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Latin Modern Roman has bad output for certain unicode combinations, including ā́ (small Latin 'a' with macron and acute accent). This can be remedied by using the TIPA package for these combinations, thus:

\documentclass{article}
\usepackage{fontspec}
\setmainfont{Latin Modern Roman}
\usepackage{tipa}
\begin{document}

\begin{tabular}{ll}
  native Latin Modern Roman `a with acute stacked on top of macron': & ā́\\
  TIPA's `a with acute stacked on top of macron': & \textipa{\'=a}\\
\end{tabular}
\end{document}

compiles in XeLaTeX as:

'native' Latin Modern Roman `a with acute stacked on top of macron' vs TIPA's version of same

This a decent solution in many ways, but one issue is that the PDF-internal representation of the TIPA version is non-ideal. The (ugly) 'native' version copies-and-pastes out of the PDF document properly as ā́, but the TIPA version as ́ā.

Is there any way to associate a 'Unicode' representation on top of the TIPA version (e.g. like an OCR layer of a scanned PDF)?

Edit 1 (responding to @Davislor):

I am using fontspec, but wanted to use Latin Modern Unicode and still be able to use certain special characters I need in my document.

Try using ucharclasses

This partially works, but creates other issues. For comparison, here are 'straight' Latin Modern and CMU samples:

\documentclass{article}
\usepackage{fontspec}
\defaultfontfeatures{Ligatures=TeX,Numbers=OldStyle,Contextuals=Alternate}
\setmainfont{Latin Modern Roman}
\setsansfont{Latin Modern Sans}
\newfontfamily{\cmuserif}{CMU Serif}
\newfontfamily{\cmusans}{CMU Sans Serif}
\newfontfamily{\cmutypewriter}{CMU Typewriter Text}
\begin{document}
\noindent \textbf{Latin Modern Roman}:\\  ā́ ȭ R̥r̥ éè ā üë ì í ī ī̀ ī́ è ṁṭ ß \textit{ß R̥r̥ ā́ ȭ}\\
{\sffamily\noindent \textbf{Latin Modern Sans}:\\ ā́ ȭ R̥r̥ éè ā üë ì í ī ī̀ ī́ è ṁṭ ß \textit{ß R̥r̥ ā́ ȭ}\\}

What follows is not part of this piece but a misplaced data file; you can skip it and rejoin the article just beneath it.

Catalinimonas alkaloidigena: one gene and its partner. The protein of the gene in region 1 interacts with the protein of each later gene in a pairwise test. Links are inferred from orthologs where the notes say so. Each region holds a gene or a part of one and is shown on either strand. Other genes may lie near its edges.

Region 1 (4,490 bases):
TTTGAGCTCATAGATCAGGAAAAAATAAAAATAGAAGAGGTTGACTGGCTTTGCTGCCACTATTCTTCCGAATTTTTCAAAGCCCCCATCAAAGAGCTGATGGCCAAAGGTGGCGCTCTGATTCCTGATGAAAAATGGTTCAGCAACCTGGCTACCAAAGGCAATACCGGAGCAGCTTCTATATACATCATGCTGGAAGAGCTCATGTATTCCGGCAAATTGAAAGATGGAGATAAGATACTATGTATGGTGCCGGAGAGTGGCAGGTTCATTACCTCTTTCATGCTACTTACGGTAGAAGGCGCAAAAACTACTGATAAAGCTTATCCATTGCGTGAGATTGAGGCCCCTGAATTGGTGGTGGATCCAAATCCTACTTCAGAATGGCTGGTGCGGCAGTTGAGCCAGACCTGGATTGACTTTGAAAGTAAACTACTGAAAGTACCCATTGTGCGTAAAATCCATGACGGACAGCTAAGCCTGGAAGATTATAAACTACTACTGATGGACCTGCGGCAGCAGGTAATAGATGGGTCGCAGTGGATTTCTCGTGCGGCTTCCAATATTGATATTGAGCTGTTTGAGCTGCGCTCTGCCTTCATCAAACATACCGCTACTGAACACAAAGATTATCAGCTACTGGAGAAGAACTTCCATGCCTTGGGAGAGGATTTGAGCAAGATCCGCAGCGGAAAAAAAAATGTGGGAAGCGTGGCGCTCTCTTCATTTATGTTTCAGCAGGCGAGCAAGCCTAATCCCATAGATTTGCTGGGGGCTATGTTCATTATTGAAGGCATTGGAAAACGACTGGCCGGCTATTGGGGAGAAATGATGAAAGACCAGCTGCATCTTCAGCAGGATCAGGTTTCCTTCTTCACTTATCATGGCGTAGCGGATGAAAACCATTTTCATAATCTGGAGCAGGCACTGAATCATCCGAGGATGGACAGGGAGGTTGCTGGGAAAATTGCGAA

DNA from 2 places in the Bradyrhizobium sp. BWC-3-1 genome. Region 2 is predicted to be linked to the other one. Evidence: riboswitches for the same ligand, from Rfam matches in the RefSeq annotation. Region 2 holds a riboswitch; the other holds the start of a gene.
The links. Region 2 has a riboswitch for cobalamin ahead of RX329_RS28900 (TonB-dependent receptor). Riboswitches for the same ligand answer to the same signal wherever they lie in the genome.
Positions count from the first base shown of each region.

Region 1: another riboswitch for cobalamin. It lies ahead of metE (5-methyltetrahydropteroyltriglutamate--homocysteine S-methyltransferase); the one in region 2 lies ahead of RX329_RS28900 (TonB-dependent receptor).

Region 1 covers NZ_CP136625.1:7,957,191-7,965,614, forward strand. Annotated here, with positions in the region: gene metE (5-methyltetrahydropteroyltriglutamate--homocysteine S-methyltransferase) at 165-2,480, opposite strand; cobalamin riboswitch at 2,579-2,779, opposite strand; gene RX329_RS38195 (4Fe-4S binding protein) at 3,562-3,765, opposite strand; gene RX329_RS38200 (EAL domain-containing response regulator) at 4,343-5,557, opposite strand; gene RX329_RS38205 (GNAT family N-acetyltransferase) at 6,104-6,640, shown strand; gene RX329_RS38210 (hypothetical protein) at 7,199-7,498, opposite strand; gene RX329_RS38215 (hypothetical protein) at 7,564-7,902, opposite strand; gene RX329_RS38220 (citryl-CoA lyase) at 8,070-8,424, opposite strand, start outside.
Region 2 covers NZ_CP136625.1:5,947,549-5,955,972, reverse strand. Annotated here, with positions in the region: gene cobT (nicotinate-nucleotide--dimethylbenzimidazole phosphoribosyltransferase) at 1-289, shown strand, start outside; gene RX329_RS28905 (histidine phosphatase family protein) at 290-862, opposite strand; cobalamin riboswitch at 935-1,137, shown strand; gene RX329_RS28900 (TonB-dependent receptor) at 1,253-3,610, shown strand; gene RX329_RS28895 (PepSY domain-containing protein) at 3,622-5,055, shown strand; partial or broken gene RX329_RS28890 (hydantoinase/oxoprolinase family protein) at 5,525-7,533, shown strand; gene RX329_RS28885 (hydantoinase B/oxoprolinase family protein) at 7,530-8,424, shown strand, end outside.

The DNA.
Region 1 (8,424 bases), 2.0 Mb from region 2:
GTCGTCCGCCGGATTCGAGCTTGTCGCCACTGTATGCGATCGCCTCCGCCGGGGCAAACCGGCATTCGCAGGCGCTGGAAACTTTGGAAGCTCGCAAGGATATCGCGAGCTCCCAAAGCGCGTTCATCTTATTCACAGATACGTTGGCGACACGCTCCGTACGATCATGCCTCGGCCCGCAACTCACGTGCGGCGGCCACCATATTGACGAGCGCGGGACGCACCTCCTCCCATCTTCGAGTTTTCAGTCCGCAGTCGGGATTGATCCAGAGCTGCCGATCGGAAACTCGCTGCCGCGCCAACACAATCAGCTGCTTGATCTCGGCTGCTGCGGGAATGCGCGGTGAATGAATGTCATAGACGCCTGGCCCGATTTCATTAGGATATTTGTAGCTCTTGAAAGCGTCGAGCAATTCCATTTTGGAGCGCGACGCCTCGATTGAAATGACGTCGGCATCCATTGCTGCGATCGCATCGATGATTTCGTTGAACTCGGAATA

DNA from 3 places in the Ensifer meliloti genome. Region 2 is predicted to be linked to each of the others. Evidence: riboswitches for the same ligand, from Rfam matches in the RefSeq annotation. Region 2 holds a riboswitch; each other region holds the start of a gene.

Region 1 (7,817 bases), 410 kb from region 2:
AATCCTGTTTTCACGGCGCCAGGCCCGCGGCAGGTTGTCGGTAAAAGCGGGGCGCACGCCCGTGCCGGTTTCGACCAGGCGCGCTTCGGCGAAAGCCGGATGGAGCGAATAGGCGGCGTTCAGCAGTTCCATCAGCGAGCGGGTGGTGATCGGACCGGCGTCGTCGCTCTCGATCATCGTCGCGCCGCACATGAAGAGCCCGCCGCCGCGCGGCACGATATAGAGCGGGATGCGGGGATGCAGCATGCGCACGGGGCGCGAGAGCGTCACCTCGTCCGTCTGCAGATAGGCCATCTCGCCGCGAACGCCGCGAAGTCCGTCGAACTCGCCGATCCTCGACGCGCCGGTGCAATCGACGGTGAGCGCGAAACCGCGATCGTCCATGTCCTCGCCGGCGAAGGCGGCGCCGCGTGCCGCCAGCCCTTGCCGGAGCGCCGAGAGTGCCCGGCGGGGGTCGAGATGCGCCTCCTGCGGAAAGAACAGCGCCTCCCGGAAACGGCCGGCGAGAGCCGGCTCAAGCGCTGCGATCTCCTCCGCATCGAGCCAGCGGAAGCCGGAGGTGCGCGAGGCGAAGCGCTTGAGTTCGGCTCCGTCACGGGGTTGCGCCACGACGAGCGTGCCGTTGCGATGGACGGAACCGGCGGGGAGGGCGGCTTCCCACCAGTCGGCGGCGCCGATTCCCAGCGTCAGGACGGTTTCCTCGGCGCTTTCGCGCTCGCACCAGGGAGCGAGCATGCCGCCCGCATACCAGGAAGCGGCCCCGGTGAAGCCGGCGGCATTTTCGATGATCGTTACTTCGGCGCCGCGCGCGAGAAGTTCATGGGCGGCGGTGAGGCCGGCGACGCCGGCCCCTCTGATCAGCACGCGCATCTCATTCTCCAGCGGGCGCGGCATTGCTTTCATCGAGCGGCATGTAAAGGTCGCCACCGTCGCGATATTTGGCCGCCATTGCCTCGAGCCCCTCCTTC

\texttt{\textbf{Latin Modern Typewriter}:\\
 ā́ ȭ R̥r̥ éè ā üë ì í ī ī̀ ī́ è ṁṭ ß \textit{ß R̥r̥ ā́ ȭ}}\\

{\cmuserif\noindent\textbf{CMU Serif}:\\  ā́ ȭ R̥r̥ éè ā üë ì í ī ī̀ ī́ è ṁṭ ß \textit{ß R̥r̥ ā́ ȭ}\\
{\cmusans\noindent \textbf{CMU Sans Serif}:\\ ā́ ȭ R̥r̥ éè ā üë ì í ī ī̀ ī́ è ṁṭ ß \textit{ß R̥r̥ ā́ ȭ}\\}
{\cmutypewriter\noindent{\textbf{CMU Typewriter}:\\
ā́ ȭ R̥r̥ éè ā üë ì í ī ī̀ ī́ è ṁṭ ß \textit{ß R̥r̥ ā́ ȭ}}\\}
\end{document}

various diacritics and symbols in Latin Modern and CMU

Latin Modern has significant issues for ā́, ȭ, ī̀, ī́, R̥, r̥ (omitting the diacritic mark or mangling two diacritics together to indistinguishability) and poor typesetting for (where the overdot is misaligned). CMU generally gets these right (or at least results in readability), excepting the typewriter face. (Latin Modern has generally better-looking setting of accents and diaeresis/umlaut: éè üë ; and noticeably different type-setting of the Eszett ß.)

With ucharclasses we can fix some but not all of the Latin Modern issues, at the cost of losing access to sans serif and typewriter faces:

\documentclass{article}
\usepackage{fontspec}
\defaultfontfeatures{Ligatures=TeX,Numbers=OldStyle,Contextuals=Alternate}
\setmainfont{Latin Modern Roman}
\setsansfont{Latin Modern Sans}
\newfontfamily{\defaultfont}{Latin Modern Roman}[SmallCapsFont={Latin Modern Roman Caps}]